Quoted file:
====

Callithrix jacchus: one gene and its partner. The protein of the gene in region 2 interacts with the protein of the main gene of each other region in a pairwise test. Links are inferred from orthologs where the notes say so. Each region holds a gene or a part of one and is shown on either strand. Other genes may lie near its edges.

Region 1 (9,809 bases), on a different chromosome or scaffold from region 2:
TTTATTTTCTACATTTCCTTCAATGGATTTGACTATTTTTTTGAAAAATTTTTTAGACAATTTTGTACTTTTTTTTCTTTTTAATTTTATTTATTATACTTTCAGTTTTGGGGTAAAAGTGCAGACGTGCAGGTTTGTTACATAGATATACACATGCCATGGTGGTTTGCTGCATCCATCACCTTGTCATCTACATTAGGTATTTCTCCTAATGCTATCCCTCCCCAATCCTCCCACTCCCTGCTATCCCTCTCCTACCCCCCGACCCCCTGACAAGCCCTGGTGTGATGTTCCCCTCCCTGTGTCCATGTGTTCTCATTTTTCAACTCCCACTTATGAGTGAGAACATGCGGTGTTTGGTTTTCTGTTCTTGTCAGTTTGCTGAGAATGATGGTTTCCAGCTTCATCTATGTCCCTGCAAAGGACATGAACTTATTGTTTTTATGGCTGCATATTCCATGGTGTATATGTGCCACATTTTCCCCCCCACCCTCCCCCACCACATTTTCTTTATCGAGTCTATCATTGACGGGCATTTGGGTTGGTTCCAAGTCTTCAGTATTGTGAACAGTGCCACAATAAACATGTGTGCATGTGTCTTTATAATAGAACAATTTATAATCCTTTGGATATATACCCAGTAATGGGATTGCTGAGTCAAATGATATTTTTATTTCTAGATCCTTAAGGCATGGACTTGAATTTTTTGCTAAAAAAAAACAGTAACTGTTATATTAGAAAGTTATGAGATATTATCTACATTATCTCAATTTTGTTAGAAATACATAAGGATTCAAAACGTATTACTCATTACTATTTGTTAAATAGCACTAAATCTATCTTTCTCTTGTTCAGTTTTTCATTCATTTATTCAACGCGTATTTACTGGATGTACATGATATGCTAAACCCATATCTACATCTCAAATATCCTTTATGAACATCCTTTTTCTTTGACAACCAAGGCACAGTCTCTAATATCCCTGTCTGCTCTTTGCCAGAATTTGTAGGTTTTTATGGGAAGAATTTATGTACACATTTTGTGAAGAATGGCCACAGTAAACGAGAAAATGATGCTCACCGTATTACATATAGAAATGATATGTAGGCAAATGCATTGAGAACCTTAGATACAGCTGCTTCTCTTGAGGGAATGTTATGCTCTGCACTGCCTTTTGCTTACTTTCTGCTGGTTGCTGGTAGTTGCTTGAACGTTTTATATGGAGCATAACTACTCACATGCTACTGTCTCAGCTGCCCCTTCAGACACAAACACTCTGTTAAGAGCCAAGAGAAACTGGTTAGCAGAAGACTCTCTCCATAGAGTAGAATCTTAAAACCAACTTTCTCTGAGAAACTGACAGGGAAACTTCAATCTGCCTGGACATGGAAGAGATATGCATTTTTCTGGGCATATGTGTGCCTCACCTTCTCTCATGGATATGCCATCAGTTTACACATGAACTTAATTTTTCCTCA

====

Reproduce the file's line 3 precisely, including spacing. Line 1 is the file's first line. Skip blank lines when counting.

TTTATTTTCTACATTTCCTTCAATGGATTTGACTATTTTTTTGAAAAATTTTTTAGACAATTTTGTACTTTTTTTTCTTTTTAATTTTATTTATTATACTTTCAGTTTTGGGGTAAAAGTGCAGACGTGCAGGTTTGTTACATAGATATACACATGCCATGGTGGTTTGCTGCATCCATCACCTTGTCATCTACATTAGGTATTTCTCCTAATGCTATCCCTCCCCAATCCTCCCACTCCCTGCTATCCCTCTCCTACCCCCCGACCCCCTGACAAGCCCTGGTGTGATGTTCCCCTCCCTGTGTCCATGTGTTCTCATTTTTCAACTCCCACTTATGAGTGAGAACATGCGGTGTTTGGTTTTCTGTTCTTGTCAGTTTGCTGAGAATGATGGTTTCCAGCTTCATCTATGTCCCTGCAAAGGACATGAACTTATTGTTTTTATGGCTGCATATTCCATGGTGTATATGTGCCACATTTTCCCCCCCACCCTCCCCCACCACATTTTCTTTATCGAGTCTATCATTGACGGGCATTTGGGTTGGTTCCAAGTCTTCAGTATTGTGAACAGTGCCACAATAAACATGTGTGCATGTGTCTTTATAATAGAACAATTTATAATCCTTTGGATATATACCCAGTAATGGGATTGCTGAGTCAAATGATATTTTTATTTCTAGATCCTTAAGGCATGGACTTGAATTTTTTGCTAAAAAAAAACAGTAACTGTTATATTAGAAAGTTATGAGATATTATCTACATTATCTCAATTTTGTTAGAAATACATAAGGATTCAAAACGTATTACTCATTACTATTTGTTAAATAGCACTAAATCTATCTTTCTCTTGTTCAGTTTTTCATTCATTTATTCAACGCGTATTTACTGGATGTACATGATATGCTAAACCCATATCTACATCTCAAATATCCTTTATGAACATCCTTTTTCTTTGACAACCAAGGCACAGTCTCTAATATCCCTGTCTGCTCTTTGCCAGAATTTGTAGGTTTTTATGGGAAGAATTTATGTACACATTTTGTGAAGAATGGCCACAGTAAACGAGAAAATGATGCTCACCGTATTACATATAGAAATGATATGTAGGCAAATGCATTGAGAACCTTAGATACAGCTGCTTCTCTTGAGGGAATGTTATGCTCTGCACTGCCTTTTGCTTACTTTCTGCTGGTTGCTGGTAGTTGCTTGAACGTTTTATATGGAGCATAACTACTCACATGCTACTGTCTCAGCTGCCCCTTCAGACACAAACACTCTGTTAAGAGCCAAGAGAAACTGGTTAGCAGAAGACTCTCTCCATAGAGTAGAATCTTAAAACCAACTTTCTCTGAGAAACTGACAGGGAAACTTCAATCTGCCTGGACATGGAAGAGATATGCATTTTTCTGGGCATATGTGTGCCTCACCTTCTCTCATGGATATGCCATCAGTTTACACATGAACTTAATTTTTCCTCA